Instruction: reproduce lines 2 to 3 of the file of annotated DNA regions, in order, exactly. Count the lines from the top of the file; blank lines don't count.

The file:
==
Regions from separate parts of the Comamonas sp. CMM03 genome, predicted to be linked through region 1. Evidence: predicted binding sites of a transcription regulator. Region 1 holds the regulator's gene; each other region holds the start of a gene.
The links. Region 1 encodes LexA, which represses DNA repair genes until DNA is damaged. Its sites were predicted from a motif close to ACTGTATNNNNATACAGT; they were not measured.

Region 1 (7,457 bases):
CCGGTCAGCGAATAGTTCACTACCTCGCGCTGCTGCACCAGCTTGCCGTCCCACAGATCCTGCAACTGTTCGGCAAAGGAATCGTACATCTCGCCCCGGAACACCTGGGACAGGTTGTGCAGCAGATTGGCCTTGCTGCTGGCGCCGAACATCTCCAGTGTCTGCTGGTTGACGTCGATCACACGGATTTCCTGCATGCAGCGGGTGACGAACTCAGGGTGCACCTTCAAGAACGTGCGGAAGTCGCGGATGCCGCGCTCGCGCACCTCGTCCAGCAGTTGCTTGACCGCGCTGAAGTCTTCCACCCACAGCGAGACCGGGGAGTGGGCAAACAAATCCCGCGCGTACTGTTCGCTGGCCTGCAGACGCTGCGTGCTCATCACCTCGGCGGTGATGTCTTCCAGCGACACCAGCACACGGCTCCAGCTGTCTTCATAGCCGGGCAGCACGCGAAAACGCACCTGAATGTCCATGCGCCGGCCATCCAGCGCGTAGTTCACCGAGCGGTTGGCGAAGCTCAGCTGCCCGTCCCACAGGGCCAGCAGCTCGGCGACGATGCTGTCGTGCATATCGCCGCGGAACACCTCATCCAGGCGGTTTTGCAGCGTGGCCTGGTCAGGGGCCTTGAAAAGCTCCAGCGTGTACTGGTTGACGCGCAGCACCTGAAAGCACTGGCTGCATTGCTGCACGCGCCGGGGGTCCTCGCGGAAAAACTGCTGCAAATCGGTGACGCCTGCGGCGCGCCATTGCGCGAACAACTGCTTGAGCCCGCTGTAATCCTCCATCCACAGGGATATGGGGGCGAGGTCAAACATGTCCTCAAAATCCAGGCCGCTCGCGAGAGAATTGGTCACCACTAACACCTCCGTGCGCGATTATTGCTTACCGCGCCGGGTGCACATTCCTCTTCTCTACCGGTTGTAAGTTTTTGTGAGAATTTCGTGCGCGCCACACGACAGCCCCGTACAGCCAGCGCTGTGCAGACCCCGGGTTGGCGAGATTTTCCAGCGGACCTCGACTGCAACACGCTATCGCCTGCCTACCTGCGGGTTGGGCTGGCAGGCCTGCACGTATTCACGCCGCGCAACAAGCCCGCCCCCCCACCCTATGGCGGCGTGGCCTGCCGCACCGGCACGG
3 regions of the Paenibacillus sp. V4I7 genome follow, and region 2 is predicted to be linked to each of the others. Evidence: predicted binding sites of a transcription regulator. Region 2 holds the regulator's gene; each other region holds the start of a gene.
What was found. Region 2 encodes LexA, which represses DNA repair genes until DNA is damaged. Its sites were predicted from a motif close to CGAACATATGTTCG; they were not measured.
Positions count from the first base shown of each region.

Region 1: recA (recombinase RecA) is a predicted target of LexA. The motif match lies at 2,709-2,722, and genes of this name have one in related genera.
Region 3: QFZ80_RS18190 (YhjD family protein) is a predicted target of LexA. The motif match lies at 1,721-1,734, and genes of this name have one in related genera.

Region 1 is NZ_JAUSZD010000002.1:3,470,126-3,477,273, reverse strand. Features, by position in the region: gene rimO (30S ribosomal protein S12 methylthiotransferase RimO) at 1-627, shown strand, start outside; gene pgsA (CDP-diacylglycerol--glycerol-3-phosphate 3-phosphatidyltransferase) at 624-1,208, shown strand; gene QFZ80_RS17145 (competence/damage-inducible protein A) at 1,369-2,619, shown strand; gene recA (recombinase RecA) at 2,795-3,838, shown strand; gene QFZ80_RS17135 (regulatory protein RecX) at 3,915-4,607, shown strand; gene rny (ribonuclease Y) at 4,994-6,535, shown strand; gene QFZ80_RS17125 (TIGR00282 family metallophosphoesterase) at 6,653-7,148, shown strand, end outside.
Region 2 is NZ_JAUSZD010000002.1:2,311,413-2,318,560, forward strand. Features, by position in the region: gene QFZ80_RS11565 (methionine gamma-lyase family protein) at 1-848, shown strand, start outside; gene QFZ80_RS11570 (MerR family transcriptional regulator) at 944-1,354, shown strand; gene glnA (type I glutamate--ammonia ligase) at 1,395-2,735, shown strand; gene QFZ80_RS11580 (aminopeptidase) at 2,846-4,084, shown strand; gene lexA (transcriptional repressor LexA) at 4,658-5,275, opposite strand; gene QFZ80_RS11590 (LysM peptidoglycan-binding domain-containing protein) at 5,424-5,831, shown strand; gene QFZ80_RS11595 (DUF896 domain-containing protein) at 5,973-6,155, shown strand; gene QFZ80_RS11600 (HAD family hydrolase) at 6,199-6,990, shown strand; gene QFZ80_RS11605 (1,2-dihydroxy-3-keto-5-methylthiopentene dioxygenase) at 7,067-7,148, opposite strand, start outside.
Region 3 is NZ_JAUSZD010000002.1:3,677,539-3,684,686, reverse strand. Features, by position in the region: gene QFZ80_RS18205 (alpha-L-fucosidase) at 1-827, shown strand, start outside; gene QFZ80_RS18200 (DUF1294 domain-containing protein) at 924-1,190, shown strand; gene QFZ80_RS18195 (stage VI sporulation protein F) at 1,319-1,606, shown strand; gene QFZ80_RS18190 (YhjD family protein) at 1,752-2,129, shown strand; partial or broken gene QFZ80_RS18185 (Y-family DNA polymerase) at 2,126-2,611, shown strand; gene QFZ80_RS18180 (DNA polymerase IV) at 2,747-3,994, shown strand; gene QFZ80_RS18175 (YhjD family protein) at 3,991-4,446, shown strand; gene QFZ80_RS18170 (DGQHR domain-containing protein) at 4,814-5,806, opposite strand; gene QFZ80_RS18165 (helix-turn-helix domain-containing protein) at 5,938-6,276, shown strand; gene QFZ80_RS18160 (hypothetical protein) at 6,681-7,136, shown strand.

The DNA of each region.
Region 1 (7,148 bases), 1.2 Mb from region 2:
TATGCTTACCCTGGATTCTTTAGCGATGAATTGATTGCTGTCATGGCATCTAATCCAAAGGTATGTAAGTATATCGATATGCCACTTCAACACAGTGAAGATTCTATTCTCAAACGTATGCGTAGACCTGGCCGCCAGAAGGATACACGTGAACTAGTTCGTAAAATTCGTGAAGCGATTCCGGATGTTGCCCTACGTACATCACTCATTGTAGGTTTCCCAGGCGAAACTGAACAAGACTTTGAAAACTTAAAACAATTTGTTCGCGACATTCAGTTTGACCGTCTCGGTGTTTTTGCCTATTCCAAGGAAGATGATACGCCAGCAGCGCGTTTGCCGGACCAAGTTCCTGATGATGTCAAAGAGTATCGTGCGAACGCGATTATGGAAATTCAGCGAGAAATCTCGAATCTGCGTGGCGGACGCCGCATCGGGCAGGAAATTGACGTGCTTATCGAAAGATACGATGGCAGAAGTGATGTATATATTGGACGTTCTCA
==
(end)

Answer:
The links. Region 1 encodes LexA, which represses DNA repair genes until DNA is damaged. Its sites were predicted from a motif close to ACTGTATNNNNATACAGT; they were not measured.

Region 1 (7,457 bases):